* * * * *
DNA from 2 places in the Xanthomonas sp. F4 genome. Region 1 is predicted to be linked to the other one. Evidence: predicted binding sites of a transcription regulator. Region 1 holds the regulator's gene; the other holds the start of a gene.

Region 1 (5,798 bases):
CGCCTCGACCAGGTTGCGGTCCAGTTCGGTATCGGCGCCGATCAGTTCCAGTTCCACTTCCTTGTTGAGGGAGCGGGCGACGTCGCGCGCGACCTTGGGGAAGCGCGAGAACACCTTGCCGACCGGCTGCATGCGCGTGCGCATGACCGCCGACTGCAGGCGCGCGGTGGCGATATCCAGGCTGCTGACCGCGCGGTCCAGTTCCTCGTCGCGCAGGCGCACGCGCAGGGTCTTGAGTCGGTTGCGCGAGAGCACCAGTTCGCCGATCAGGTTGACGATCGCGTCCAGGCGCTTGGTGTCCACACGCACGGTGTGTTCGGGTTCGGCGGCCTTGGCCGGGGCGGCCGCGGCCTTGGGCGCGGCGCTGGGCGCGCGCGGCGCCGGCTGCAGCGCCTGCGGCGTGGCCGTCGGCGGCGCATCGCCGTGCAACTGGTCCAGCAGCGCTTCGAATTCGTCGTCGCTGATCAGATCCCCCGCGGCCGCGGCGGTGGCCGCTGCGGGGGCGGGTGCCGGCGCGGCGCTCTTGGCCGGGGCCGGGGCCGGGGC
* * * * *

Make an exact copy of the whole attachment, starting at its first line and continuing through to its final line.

DNA from 2 places in the Xanthomonas sp. F4 genome. Region 1 is predicted to be linked to the other one. Evidence: predicted binding sites of a transcription regulator. Region 1 holds the regulator's gene; the other holds the start of a gene.

Region 1 (5,798 bases):
CGCCTCGACCAGGTTGCGGTCCAGTTCGGTATCGGCGCCGATCAGTTCCAGTTCCACTTCCTTGTTGAGGGAGCGGGCGACGTCGCGCGCGACCTTGGGGAAGCGCGAGAACACCTTGCCGACCGGCTGCATGCGCGTGCGCATGACCGCCGACTGCAGGCGCGCGGTGGCGATATCCAGGCTGCTGACCGCGCGGTCCAGTTCCTCGTCGCGCAGGCGCACGCGCAGGGTCTTGAGTCGGTTGCGCGAGAGCACCAGTTCGCCGATCAGGTTGACGATCGCGTCCAGGCGCTTGGTGTCCACACGCACGGTGTGTTCGGGTTCGGCGGCCTTGGCCGGGGCGGCCGCGGCCTTGGGCGCGGCGCTGGGCGCGCGCGGCGCCGGCTGCAGCGCCTGCGGCGTGGCCGTCGGCGGCGCATCGCCGTGCAACTGGTCCAGCAGCGCTTCGAATTCGTCGTCGCTGATCAGATCCCCCGCGGCCGCGGCGGTGGCCGCTGCGGGGGCGGGTGCCGGCGCGGCGCTCTTGGCCGGGGCCGGGGCCGGGGC